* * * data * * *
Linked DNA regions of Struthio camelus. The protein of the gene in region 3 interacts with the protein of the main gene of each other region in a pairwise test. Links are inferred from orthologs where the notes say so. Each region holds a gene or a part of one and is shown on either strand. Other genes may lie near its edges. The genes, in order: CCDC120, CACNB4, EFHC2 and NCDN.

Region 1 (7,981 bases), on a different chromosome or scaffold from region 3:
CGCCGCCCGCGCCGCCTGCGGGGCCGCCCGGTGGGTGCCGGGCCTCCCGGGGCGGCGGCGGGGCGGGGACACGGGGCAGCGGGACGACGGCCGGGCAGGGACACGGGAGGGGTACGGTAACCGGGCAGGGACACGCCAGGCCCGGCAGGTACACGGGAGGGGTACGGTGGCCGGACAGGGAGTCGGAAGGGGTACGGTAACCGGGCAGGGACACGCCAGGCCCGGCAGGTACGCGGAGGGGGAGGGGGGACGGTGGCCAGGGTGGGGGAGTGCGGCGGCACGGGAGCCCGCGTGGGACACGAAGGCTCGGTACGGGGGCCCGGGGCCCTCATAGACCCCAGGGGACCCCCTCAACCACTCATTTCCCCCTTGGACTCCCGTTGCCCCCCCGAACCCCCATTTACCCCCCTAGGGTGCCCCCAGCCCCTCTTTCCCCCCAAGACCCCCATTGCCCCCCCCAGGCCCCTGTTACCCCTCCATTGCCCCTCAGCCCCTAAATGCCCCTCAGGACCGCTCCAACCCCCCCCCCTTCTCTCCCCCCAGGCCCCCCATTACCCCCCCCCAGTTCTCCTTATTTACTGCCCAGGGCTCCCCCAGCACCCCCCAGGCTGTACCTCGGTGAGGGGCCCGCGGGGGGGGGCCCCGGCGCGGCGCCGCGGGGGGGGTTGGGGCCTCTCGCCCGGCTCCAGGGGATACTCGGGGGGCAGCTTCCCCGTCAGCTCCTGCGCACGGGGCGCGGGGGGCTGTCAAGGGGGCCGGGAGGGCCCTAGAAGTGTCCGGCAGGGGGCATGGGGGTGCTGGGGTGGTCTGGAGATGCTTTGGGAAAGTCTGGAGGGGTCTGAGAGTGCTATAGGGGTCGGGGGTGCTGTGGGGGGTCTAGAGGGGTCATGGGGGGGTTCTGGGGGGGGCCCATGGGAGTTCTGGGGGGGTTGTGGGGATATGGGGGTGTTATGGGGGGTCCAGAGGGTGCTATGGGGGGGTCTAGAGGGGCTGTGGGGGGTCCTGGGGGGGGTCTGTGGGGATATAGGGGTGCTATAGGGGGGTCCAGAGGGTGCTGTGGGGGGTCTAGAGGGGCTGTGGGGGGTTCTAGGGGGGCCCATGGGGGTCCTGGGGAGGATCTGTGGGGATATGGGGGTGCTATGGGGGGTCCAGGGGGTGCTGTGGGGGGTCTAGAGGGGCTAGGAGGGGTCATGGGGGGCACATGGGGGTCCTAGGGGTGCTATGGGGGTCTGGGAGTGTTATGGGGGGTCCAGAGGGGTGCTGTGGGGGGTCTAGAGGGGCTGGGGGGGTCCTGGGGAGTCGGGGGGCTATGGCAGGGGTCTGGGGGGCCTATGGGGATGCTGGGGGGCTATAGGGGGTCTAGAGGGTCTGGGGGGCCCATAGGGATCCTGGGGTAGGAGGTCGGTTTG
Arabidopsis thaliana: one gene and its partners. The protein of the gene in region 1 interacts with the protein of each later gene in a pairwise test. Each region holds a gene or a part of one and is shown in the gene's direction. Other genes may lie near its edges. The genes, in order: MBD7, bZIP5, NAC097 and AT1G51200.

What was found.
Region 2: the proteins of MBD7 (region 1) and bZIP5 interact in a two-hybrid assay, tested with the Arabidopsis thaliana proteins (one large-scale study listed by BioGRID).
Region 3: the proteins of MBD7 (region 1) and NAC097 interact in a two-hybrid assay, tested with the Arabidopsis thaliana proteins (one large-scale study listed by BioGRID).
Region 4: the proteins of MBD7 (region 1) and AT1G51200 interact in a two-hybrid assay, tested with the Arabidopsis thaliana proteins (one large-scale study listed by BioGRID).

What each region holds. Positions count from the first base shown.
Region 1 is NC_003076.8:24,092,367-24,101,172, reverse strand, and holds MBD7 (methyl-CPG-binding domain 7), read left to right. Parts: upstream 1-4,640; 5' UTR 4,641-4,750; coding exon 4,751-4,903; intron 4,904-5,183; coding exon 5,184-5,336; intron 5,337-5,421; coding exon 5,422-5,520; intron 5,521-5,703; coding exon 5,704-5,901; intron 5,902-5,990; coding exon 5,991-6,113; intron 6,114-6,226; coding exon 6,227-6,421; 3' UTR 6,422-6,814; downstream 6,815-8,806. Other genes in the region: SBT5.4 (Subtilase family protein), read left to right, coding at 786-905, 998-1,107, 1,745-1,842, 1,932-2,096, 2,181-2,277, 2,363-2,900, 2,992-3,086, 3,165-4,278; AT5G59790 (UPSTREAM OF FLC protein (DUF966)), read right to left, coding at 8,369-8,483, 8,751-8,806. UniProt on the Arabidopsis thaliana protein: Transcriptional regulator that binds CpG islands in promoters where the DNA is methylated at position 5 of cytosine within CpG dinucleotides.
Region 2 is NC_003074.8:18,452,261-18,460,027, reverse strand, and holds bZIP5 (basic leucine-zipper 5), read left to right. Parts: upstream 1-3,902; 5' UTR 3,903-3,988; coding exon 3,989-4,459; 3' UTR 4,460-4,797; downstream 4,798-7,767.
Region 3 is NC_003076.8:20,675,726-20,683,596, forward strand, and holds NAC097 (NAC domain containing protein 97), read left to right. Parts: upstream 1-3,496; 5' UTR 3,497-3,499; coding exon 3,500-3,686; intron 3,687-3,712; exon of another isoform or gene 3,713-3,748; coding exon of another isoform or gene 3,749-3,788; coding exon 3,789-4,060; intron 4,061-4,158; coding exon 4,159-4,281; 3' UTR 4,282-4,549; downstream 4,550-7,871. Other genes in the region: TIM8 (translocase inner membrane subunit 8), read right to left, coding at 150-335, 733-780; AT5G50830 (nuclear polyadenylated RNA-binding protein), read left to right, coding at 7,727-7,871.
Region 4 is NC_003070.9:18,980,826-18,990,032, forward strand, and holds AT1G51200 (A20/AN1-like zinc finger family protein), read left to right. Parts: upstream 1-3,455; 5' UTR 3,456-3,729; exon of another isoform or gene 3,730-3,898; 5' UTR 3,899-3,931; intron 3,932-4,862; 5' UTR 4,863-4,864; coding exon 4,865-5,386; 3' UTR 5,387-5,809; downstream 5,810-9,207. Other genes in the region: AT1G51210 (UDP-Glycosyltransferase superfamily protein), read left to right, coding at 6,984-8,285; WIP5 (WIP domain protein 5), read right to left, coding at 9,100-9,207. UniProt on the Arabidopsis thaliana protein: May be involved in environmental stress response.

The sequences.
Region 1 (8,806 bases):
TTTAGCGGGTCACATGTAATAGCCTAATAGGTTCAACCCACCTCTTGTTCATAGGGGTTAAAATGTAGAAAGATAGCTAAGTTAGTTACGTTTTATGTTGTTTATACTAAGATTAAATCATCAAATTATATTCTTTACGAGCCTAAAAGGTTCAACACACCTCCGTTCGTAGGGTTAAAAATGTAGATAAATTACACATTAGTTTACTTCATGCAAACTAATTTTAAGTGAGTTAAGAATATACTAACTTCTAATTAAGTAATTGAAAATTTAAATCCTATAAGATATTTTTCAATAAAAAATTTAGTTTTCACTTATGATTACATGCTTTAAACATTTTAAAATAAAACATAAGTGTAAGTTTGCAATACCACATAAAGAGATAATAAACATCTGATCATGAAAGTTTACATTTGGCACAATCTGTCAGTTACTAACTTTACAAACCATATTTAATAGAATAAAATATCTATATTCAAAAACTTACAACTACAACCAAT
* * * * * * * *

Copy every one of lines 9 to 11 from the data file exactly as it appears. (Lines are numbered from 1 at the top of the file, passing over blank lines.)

What each region holds. Positions count from the first base shown.
Region 1 is NC_003076.8:24,092,367-24,101,172, reverse strand, and holds MBD7 (methyl-CPG-binding domain 7), read left to right. Parts: upstream 1-4,640; 5' UTR 4,641-4,750; coding exon 4,751-4,903; intron 4,904-5,183; coding exon 5,184-5,336; intron 5,337-5,421; coding exon 5,422-5,520; intron 5,521-5,703; coding exon 5,704-5,901; intron 5,902-5,990; coding exon 5,991-6,113; intron 6,114-6,226; coding exon 6,227-6,421; 3' UTR 6,422-6,814; downstream 6,815-8,806. Other genes in the region: SBT5.4 (Subtilase family protein), read left to right, coding at 786-905, 998-1,107, 1,745-1,842, 1,932-2,096, 2,181-2,277, 2,363-2,900, 2,992-3,086, 3,165-4,278; AT5G59790 (UPSTREAM OF FLC protein (DUF966)), read right to left, coding at 8,369-8,483, 8,751-8,806. UniProt on the Arabidopsis thaliana protein: Transcriptional regulator that binds CpG islands in promoters where the DNA is methylated at position 5 of cytosine within CpG dinucleotides.
Region 2 is NC_003074.8:18,452,261-18,460,027, reverse strand, and holds bZIP5 (basic leucine-zipper 5), read left to right. Parts: upstream 1-3,902; 5' UTR 3,903-3,988; coding exon 3,989-4,459; 3' UTR 4,460-4,797; downstream 4,798-7,767.